Exploring open relationships

Exploring open relationships

By Emmeline Peaches, 18.10.2018

Monogamy is lovely, isn’t it? There’s something really valuable and highly intimate about a one-on-one bond between two individuals building up their sexual, romantic, and emotional lives together.

That being said, it’s not for everyone.

Although monogamy certainly has a place and value in society, we often neglect the remember that it’s not the only method via which people can interact with each other in a relationship framework. In fact, when anthropologists looked at over 166 different cultures and societies they found that only 88 of them maintained a sense of romantic love, let alone the paired ‘mating for life’ attitude that modern monogamy often promotes.

By all attempts, humans are actually rather bad at monogamy. Marriage statistics are high, most of us have had more than a single partner in our lifetime and, even among those who are married, marriage contentment is another thing altogether.

What, then might be the options for someone interested in being in a happy relationship with a familiar partner but with the option to look at alternatives to monogamy?

An open relationship would be one such avenue.

What Is An Open Relationship?

In its simplest terms an open relationship is just that – a situation wherein you are in a relationship with someone, and there is some form of strong emotional, physical, or social bond involved, but you keep the relationship open to exchanges with other individuals.

The clear distinction that keeps an open relationship different from infidelity is that everyone involved in such a relationship (yes, everyone) knows about it and consents in an informed, happy, and non-coerced manner.

Open relationships can be purely sexual, or a combination of sexual, romantic, and emotional. Whatever is agreed upon and explored by those involved.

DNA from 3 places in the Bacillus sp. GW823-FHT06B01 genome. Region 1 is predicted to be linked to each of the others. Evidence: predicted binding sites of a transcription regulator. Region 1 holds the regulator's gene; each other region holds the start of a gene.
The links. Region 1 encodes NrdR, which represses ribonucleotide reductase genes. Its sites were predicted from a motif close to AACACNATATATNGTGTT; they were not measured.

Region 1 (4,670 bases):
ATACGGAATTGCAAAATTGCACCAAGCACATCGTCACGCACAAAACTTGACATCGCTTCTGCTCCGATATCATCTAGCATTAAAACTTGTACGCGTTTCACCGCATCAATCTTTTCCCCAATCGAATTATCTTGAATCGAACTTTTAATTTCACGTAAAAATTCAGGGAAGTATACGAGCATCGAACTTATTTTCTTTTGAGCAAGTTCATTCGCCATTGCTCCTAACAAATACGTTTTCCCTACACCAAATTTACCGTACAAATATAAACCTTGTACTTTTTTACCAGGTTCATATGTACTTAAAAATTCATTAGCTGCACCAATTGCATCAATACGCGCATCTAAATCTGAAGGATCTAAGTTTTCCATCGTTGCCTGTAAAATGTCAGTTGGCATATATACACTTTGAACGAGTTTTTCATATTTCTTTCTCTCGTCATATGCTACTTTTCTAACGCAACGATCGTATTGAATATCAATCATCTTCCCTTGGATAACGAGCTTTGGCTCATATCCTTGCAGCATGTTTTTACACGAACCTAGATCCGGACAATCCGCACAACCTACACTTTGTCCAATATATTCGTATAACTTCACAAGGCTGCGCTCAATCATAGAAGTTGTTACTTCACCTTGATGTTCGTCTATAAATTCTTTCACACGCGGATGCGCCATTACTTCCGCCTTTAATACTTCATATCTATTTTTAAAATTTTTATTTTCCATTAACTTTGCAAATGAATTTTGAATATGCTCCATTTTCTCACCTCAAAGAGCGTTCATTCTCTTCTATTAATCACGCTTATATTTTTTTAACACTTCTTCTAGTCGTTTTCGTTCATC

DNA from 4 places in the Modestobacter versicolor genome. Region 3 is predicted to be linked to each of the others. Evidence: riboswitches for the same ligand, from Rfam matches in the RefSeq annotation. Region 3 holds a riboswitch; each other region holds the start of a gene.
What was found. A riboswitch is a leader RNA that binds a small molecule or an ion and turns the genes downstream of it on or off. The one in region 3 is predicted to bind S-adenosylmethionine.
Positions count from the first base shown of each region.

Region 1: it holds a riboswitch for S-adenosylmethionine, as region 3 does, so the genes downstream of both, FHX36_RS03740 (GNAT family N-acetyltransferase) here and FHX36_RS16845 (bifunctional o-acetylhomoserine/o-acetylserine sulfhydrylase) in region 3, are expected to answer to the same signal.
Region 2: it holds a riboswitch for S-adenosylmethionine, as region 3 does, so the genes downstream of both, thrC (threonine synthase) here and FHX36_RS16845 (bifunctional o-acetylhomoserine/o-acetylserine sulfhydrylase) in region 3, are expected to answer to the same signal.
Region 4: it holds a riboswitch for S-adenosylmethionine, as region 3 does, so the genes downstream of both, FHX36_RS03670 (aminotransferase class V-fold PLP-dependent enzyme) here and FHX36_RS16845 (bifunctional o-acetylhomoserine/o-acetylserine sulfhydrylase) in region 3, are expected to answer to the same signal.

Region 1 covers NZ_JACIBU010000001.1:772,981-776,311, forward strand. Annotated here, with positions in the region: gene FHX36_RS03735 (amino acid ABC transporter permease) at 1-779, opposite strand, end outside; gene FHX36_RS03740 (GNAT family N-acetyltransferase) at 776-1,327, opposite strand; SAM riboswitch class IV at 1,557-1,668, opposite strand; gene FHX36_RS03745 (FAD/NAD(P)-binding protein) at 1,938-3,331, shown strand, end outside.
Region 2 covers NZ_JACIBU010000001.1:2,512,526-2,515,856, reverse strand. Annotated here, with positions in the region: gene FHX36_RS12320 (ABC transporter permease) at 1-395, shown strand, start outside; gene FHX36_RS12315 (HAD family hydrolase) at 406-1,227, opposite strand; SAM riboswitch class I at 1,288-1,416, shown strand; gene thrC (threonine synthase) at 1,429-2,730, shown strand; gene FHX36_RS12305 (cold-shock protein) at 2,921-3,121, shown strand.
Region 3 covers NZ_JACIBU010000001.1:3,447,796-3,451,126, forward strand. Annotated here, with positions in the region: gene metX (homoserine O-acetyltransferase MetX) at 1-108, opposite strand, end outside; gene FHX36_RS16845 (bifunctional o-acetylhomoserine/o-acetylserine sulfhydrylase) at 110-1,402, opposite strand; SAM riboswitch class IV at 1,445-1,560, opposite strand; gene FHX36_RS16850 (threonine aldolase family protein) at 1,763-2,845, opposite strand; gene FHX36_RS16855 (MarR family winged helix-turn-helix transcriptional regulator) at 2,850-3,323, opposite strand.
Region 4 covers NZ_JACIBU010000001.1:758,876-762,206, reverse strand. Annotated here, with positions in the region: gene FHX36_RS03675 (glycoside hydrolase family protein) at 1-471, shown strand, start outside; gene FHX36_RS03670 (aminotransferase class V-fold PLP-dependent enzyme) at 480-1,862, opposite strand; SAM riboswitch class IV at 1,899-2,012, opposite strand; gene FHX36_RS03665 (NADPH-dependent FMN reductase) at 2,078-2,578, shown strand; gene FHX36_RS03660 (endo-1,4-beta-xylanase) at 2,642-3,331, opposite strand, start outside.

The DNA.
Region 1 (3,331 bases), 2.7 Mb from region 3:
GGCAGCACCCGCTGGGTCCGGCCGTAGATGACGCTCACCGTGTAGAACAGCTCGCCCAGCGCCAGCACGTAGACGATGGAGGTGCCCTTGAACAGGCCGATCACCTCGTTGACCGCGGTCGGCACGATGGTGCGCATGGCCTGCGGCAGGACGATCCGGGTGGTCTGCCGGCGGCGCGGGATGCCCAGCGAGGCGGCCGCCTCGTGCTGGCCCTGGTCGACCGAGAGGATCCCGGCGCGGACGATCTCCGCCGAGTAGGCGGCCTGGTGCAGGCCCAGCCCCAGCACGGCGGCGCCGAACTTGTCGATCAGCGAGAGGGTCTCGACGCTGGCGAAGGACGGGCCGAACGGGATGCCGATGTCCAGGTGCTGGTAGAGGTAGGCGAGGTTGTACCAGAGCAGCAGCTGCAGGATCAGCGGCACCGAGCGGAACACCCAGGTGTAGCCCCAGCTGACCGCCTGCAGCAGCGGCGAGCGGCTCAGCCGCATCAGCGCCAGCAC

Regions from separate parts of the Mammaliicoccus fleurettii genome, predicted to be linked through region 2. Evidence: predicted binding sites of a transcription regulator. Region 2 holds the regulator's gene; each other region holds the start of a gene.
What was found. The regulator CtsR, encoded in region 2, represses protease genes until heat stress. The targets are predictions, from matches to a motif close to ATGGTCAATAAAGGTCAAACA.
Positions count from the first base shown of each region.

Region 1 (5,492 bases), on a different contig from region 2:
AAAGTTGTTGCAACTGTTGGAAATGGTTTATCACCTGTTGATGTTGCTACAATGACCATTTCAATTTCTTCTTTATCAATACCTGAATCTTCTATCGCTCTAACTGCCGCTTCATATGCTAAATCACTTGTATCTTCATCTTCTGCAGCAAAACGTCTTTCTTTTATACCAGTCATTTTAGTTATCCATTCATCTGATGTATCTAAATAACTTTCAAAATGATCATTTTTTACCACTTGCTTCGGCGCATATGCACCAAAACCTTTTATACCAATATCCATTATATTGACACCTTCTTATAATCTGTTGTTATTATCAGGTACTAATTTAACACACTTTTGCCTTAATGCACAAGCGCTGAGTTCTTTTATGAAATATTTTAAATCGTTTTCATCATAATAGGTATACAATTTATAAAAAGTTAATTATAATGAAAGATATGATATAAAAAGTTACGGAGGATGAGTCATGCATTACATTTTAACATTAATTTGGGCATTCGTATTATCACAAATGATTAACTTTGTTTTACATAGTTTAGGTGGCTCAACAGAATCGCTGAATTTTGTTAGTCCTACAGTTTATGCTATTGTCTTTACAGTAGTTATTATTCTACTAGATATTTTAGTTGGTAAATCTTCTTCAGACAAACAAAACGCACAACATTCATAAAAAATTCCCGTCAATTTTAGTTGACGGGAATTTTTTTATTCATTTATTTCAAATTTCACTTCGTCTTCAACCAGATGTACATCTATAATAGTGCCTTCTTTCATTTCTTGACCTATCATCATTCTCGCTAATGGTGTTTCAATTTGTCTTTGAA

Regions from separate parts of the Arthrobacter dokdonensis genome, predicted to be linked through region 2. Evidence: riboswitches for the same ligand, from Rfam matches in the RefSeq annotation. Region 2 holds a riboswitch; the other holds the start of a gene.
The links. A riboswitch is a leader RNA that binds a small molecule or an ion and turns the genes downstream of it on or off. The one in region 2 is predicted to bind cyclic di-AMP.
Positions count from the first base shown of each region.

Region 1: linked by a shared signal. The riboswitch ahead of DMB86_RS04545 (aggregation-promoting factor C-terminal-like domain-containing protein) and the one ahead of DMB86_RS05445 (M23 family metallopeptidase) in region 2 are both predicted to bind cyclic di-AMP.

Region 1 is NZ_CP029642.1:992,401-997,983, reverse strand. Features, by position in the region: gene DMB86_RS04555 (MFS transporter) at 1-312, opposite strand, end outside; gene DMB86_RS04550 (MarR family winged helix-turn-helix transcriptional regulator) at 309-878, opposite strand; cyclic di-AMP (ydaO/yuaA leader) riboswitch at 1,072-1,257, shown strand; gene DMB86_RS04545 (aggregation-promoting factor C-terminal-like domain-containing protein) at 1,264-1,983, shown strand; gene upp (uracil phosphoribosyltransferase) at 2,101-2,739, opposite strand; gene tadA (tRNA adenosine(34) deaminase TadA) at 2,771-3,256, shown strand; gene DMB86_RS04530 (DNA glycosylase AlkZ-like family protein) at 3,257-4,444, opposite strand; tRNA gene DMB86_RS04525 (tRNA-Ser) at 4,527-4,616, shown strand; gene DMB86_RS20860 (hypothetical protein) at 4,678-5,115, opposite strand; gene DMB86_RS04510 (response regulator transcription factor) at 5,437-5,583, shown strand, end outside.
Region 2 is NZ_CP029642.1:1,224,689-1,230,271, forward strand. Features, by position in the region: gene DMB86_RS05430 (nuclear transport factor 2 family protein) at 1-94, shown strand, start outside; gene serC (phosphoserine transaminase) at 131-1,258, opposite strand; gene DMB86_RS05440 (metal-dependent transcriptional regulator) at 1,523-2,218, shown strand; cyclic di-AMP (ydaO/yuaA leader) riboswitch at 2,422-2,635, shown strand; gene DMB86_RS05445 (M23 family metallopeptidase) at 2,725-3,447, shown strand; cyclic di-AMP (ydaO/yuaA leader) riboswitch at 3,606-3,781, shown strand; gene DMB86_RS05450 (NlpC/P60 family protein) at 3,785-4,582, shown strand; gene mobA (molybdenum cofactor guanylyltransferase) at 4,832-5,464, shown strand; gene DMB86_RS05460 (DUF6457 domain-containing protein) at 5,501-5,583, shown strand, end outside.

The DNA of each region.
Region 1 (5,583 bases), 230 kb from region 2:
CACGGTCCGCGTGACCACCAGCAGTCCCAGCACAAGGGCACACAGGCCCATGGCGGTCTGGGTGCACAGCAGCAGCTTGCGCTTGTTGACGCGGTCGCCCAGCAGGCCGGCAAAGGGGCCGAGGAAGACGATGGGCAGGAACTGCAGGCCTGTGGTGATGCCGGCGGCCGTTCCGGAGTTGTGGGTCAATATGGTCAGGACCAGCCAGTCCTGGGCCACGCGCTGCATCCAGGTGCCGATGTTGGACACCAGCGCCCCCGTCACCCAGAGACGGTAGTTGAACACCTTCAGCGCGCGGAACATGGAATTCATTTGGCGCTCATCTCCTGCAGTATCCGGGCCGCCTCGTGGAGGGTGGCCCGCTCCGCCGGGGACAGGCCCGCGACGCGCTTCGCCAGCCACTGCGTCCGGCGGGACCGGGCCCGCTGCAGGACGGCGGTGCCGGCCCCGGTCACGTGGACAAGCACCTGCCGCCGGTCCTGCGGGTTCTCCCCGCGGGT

For many, the notion of an open relationship is more daunting when thinking about it as opposed to when you are actually engaging in it. Think about it: You would never, in any circumstance, restrict yourself to a single friend (even if some are closer than others) and you are perfectly capable of managing multiple friends and relationships can be much the same.

As with having multiple friends, however, most people in open relationships find that one of their biggest concerns is ongoing maintenance and the distribution of time for those involved. So do keep this in mind.

How Do I Initiate An Open Relationship?

This will vary depending  on if you’re currently in a monogamous relationship or not.

If both yourself and your partner have always engaged in monogamy then it’s time to self-reflect, consider, and then write out the reasons why you might want to explore something different. This is just a frame of reference for yourself because you’ll want to be as clear and self aware as possible when then approaching your partner.

From there it’s serious talk time. You have reasons to discuss, how you feel about it, how your partner might feel about it (they have every right to be apprehensive and/or decline), and where you go from there.